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Ice Hockey Roots Deep in American Indian Culture

By James Laverance


As far back as the 1500's and prior to European contact Native Americans have been playing various stick and ball games on dry land. The game shinny, played with a curved stick and knocking a ball between two wooden posts or over the goal lines, had been first observed by European settlers circa. 1500. (1)

From frozen ponds to the present indoor game ,hockey has really been an evolution and tapestry of different elements which can't be traced to one specific time or period. Through out it's history though are some very
interesting accounts of information and dates which have helped develop the game into what it is today


Lacrosse was another game played on dry land which was first observed in the St. Lawrence valley area by the French Jesuit missionaries in 1636. Played with a netted stick but tossed around in the air instead of ground by the Iroquois and Huron Indians. (1)

In South Dakota around the early 1700's the Lakota Sioux were playing a stick-ball on ice game using bone skates. They would use a bent tree branch as a stick and buffalo shoulder bone as blade to glide on.  Usually played along the village winter river ways.

On tufts cove in Dartmouth Nova Scotia in 1749 the Mik'maq natives were discovered playing a similar game to lacrosse but on ice.

They used a hitting stick to strike the ball as well as a gliding stick to hold as they were using skates made of animal jawbone.

In new York city in 1783 during the revolutionary war British loyalists living there played a game of ice Hurley on collect pond using steel pole skates.

After the war had ended they came up to Halifax and brought their game with them.

1788 is the conventional birthplace of hockey as kings college Windsor ns (renamed after king's college New York) opened up and there the students played the game on long pond. (5)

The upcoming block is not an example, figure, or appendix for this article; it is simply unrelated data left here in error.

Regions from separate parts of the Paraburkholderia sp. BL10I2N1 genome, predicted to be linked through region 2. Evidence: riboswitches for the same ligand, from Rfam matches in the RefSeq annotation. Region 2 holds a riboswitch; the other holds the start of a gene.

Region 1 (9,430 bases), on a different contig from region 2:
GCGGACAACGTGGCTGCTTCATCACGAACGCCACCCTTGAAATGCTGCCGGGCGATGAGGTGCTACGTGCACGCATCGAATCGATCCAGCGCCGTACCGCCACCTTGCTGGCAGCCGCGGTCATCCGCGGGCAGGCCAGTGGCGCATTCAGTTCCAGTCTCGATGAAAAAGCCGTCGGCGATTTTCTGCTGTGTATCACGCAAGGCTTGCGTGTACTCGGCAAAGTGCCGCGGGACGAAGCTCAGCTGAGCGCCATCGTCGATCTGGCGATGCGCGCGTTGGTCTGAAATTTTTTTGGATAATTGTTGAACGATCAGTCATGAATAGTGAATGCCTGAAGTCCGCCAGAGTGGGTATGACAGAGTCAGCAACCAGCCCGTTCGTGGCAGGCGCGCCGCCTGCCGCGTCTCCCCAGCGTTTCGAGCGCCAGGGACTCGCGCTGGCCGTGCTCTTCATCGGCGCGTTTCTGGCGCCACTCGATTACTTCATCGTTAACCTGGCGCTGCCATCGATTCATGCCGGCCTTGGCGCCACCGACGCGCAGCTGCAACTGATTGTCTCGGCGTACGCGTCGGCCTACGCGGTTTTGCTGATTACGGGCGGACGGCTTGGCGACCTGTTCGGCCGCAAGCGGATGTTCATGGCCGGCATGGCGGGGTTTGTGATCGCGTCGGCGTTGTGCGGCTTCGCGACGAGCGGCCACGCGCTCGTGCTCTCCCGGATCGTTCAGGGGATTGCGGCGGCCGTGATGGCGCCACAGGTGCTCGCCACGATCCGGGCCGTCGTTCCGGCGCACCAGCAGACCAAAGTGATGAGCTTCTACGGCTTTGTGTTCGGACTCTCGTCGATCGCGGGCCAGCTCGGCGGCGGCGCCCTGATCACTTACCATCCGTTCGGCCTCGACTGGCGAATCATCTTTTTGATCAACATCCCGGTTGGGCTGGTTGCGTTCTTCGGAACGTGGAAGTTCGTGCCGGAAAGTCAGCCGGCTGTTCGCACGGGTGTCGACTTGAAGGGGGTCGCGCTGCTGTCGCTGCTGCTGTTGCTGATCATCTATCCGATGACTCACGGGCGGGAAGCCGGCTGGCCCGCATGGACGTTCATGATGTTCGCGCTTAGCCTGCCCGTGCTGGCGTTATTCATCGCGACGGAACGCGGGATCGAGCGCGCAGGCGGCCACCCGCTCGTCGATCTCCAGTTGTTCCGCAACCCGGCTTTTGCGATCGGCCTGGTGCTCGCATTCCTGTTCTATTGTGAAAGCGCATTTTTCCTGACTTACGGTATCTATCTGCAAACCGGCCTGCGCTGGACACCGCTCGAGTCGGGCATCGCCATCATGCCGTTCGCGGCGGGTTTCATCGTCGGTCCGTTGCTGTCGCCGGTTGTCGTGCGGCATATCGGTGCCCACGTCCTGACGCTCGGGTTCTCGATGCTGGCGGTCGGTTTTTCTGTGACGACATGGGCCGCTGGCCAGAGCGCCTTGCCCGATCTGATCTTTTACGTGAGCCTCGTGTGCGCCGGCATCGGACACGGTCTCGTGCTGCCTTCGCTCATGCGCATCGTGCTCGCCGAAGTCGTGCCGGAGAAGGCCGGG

Birthplace of early hockey games began on long pond Windsor,Nova Scotia around 1800.Where students from Kings college began playing ice hurley.  From there different stick-ball games were developing. Like ice bandy, wicket, break shins, ice lacrosse, shinny, rugby, etc.

The first hockey stick called the William Dilly Moffatt stick was carved around 1838 in Cape Breton Nova Scotia. Made by the Mi'kmaq native Indian.

The modern skates were invented by EV Bushnell of Philadelphia in 1848.

While playing in the Windsor-Halifax-Dartmouth area the Mik'maq provided wooden pucks cut from tree branches around 1860.

The name Hockey
While stationed at Fort Edward, Nova Scotia circa.1855 a certain Colonel John Hockey conditioned his troops by playing the game shinny and renaming it after him. Referring to these workouts as hockey's games.

The first indoor and semi-organized game was played with 9 players per side in the Victoria skating rink Montreal on March 3rd,1875.Organized by James Creighton using previous Halifax rules.

The number of players were reduced to 7 in 1883 at the Montreal Winter Carnival. Positions were now named. Goalkeeper, Point, Cover point, Rover, Left wing, Right wing, Center.

Skating Rinks

First natural indoor ice rink was the Quebec Skating Rink 1851,1852. (13) The first indoor rink in the US was the Great Chicago Skating Rink in 1860. (14)

The first artificial indoor skating rink was built by William Newton in New York City using Matthew Bujac's method of ice-making built in 1870.